If you’ve stopped making gains in the weight room, it’s time to get scientific to smash through the plateau. Don’t worry, we’ve crunched all the data for you
I’ve always wanted to know what causes individuals to plateau when they were able to make gains so readily in their earlier days of training. That mechanism has to do with a type of cell in the body known as satellite cells. You’re about to learn what they are and how you can activate them through optimal eccentric loading. The result is the ability to smash through the dreaded plateau.
We can lift a weight concentrically (the lifting phase) and eccentrically (the lowering phase). Scientists have found that the eccentric and concentric phases of a lift trigger different mechanisms of muscle growth. When you lift weight concentrically, you produce greater metabolic stress, and this can lead to muscle growth. However, research has shown that when you lengthen the muscle eccentrically, you increase protein synthesis more than a concentric contraction.
Why is this the case? Eccentric contractions release a chemical called phosphatidic acid. If you inhibit it, you prevent the muscle from growing. In fact, our lab recently conducted a study where we found that just bathing muscle cells in phosphatidic acid made them increase in protein synthesis. If you give individuals phosphatidic acid, it increases muscle growth. This indicates the importance of lengthening the muscle for the purposes of hypertrophy.
One of the primary ways eccentric contractions work is via the activation of satellite cells, which are located on the outside of the muscle. They are a unique group of cells that respond to damage by turning into immature muscle fibers that move to the damaged area where they fuse to muscle. The result is increased muscle fiber size and the addition of the satellite cells’ nucleus to the muscle.
The latter is critical, as nuclei in the muscle are primarily responsible for stimulating skeletal muscle protein synthesis/growth. The more nuclei you have, the greater your growth potential. In fact, research shows that individuals who plateau in their training are those who cannot adequately activate satellite cells. To tap into this critical cell population for growth, you have to maximize eccentric loading.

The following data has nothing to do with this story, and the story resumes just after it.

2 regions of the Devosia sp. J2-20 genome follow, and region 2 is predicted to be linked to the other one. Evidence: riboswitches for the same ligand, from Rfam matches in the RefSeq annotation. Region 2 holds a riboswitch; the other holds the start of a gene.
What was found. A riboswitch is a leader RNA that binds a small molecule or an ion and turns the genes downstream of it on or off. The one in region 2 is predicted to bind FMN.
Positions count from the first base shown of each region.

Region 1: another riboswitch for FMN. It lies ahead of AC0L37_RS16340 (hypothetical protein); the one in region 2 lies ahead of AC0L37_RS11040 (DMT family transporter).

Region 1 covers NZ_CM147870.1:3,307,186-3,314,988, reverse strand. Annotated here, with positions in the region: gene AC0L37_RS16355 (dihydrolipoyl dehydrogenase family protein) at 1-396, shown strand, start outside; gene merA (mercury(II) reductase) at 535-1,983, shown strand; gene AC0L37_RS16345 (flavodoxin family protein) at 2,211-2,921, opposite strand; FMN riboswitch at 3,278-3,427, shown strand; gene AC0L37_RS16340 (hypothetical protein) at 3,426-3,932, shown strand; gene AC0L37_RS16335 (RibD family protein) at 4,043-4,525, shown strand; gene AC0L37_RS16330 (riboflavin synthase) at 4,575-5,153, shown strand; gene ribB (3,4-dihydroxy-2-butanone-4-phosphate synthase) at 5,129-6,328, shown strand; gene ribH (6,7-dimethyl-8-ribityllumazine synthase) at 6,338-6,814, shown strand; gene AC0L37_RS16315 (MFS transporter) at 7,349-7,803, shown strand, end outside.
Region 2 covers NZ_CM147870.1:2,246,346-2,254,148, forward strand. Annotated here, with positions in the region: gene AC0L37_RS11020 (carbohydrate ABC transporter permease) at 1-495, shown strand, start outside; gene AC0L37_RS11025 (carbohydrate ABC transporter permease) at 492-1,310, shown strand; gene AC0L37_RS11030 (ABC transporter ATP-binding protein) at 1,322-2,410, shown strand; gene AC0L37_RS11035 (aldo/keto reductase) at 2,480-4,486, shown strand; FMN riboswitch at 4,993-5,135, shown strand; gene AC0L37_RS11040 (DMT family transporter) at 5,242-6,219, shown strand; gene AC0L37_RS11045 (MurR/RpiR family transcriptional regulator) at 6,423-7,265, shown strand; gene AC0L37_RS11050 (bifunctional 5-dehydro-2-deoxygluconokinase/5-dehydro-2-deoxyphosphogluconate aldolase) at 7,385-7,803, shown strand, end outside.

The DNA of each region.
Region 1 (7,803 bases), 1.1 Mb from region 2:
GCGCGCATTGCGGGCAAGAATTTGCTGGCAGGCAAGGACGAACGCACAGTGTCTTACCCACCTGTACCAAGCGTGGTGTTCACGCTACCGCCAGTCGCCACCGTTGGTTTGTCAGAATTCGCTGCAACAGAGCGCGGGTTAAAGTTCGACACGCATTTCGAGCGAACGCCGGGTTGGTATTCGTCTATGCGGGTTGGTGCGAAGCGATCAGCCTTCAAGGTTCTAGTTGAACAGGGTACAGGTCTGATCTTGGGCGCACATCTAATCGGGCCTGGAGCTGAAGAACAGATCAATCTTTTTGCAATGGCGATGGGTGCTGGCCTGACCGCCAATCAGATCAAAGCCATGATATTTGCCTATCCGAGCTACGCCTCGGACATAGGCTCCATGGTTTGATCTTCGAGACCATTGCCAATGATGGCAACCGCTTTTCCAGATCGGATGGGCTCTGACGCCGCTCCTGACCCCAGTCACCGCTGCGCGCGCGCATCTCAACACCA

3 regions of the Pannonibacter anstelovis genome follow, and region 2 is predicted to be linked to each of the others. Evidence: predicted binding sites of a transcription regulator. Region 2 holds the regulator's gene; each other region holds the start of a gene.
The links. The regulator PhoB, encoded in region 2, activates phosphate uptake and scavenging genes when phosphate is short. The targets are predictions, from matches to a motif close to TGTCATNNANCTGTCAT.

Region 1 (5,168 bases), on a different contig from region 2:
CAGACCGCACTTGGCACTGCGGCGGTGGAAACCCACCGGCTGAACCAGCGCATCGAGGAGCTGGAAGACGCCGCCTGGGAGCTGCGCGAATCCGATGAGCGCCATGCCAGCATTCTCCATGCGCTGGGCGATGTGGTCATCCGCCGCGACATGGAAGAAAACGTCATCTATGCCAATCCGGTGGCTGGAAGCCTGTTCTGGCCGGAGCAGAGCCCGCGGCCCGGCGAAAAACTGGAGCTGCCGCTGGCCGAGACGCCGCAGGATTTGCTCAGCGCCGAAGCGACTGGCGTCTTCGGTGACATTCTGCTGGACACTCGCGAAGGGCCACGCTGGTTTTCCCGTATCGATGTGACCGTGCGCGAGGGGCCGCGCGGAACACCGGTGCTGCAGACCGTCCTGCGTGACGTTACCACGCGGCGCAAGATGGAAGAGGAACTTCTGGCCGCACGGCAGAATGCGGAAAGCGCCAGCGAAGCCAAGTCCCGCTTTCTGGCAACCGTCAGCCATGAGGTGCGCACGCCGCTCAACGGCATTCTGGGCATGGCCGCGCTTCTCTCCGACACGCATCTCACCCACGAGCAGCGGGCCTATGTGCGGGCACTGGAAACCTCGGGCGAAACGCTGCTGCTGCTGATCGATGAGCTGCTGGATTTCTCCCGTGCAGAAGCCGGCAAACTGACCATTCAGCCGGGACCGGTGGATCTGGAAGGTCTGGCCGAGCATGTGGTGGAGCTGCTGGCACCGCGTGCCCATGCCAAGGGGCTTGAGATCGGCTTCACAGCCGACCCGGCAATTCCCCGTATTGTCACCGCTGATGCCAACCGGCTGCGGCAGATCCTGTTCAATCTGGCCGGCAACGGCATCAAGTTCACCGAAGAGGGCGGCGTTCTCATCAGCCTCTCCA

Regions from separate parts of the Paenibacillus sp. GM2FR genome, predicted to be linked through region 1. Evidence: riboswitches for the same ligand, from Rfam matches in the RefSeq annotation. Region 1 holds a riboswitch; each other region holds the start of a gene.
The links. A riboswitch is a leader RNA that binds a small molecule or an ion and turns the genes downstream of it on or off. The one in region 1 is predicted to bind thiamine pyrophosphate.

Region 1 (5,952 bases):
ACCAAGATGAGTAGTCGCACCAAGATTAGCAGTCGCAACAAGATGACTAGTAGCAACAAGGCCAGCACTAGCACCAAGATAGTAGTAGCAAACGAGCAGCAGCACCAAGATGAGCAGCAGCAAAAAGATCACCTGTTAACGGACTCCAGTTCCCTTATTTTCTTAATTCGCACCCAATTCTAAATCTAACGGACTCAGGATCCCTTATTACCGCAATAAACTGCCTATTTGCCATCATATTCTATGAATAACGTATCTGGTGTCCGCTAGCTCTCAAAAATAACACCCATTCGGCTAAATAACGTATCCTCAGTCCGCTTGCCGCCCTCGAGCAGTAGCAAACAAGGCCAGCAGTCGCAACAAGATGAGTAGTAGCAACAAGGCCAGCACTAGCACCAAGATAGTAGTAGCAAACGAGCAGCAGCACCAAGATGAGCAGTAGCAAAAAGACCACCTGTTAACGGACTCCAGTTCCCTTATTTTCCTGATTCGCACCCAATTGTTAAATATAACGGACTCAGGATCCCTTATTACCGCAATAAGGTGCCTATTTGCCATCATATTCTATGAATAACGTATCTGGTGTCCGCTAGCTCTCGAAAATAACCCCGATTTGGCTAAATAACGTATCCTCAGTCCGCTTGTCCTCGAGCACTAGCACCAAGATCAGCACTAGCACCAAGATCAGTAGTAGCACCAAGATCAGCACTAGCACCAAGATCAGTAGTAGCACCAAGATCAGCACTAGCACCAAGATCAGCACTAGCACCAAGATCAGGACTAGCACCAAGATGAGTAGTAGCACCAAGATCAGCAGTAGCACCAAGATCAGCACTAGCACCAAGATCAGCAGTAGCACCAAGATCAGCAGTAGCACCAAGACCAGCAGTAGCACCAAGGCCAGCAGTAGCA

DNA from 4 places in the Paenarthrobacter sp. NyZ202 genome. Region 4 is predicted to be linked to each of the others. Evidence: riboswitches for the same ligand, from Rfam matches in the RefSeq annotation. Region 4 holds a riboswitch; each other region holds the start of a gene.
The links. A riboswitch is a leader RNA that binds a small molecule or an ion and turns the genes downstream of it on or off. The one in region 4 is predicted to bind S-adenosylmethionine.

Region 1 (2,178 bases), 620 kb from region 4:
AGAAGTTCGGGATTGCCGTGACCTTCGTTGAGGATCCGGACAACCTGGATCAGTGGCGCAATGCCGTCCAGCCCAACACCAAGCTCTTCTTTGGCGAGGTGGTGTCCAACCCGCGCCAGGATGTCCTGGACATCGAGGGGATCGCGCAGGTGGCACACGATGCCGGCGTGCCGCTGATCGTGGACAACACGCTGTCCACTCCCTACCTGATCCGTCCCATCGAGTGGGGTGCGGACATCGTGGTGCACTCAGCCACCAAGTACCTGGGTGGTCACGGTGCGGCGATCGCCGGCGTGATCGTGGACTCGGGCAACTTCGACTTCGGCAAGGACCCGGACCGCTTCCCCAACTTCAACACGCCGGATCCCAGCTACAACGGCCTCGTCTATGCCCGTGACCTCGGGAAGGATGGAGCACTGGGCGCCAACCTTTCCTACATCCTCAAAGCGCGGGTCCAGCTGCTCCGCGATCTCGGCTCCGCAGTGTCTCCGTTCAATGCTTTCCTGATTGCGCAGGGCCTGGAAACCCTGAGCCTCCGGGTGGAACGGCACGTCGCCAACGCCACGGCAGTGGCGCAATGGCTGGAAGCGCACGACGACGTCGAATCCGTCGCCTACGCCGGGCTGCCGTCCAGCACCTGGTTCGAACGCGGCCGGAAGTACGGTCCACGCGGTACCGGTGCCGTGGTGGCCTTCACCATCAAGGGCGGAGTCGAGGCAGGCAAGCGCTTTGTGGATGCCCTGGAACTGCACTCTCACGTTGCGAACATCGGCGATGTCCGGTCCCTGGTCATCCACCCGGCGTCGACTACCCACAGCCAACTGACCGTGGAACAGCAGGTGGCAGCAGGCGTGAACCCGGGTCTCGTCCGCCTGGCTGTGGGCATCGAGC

Maximal eccentric lifting stimulates more muscle growth than maximal concentric contractions. Most people want to ‘slow’ the eccentric contraction down to create more muscle growth. While logical, it actually does not work. How can emphasizing eccentric contractions with a slow cadence not create more growth and activate more muscle cells? Research shows that faster speed eccentric contractions result in a release of more growth factors, more satellite cells and greater protein synthesis than slow-speed eccentric contractions.
Muscle is made of actin and myosin.
When they bind to each other or form a cross-bridge, they produce the tension we know as contraction. We have numerous actin and myosin molecules. The more cross-bridges that are formed by actin and myosin, the less tension any one cross-bridge will have to support. The lower the tension on any cross-bridge, the lower the muscle damage will be.
The major downfall to slowing down your contractions to emphasize the eccentric contraction is that your body has more time to form cross-bridges. The result is less damage, lower protein synthesis and less growth. Control the eccentric contraction, but do not slow it. For example, if you’re training arms, take only one to two seconds to lower the weight.
One key point that needs to be hammered home is that you can lift more weight eccentrically than you can concentrically. When studies have taken the 1RM or percentage of the 1RM for concentric contractions and had individuals lift it eccentrically, they found no differences in muscle growth between contractions. Some studies indicated an advantage for the concentric contractions under these conditions. Thus, if you are emphasizing the eccentric contraction with the same weight you are using for concentric contractions, you will not add any benefit over the concentric contraction.
However, we are generally limited in a lift by how much we can lift on the up phase, not the down phase. This leaves us with a problem in which we are not optimizing the full growth potential of the lift. There are a number of ways to increase the eccentric load. The classic way is to use assisted negative reps. Assisted negative reps are where you lift the weight, and on the way down your partner presses down on the weight to increase the eccentric load. A second way is to lift a weight with two limbs and lower with one. For example, if you are doing hamstring curls with two legs on the way up, you can lower with only one leg, thereby overloading the eccentric phase of the lift.
The reason plateaus are reached is because individuals are no longer able to activate satellite cells. To overload on the eccentric portion of the lift, you should have a controlled but relatively short eccentric phase of a lift (one to three seconds maximum). It’s critical to realize that slow contractions may actually impair muscle growth.
Assisted negative repetitions can optimize protein synthesis and muscle growth. One final point is that you will need to acclimate to this method over time, as it can lead to substantial muscle damage. Perhaps use it once per week for the muscle that needs the most work.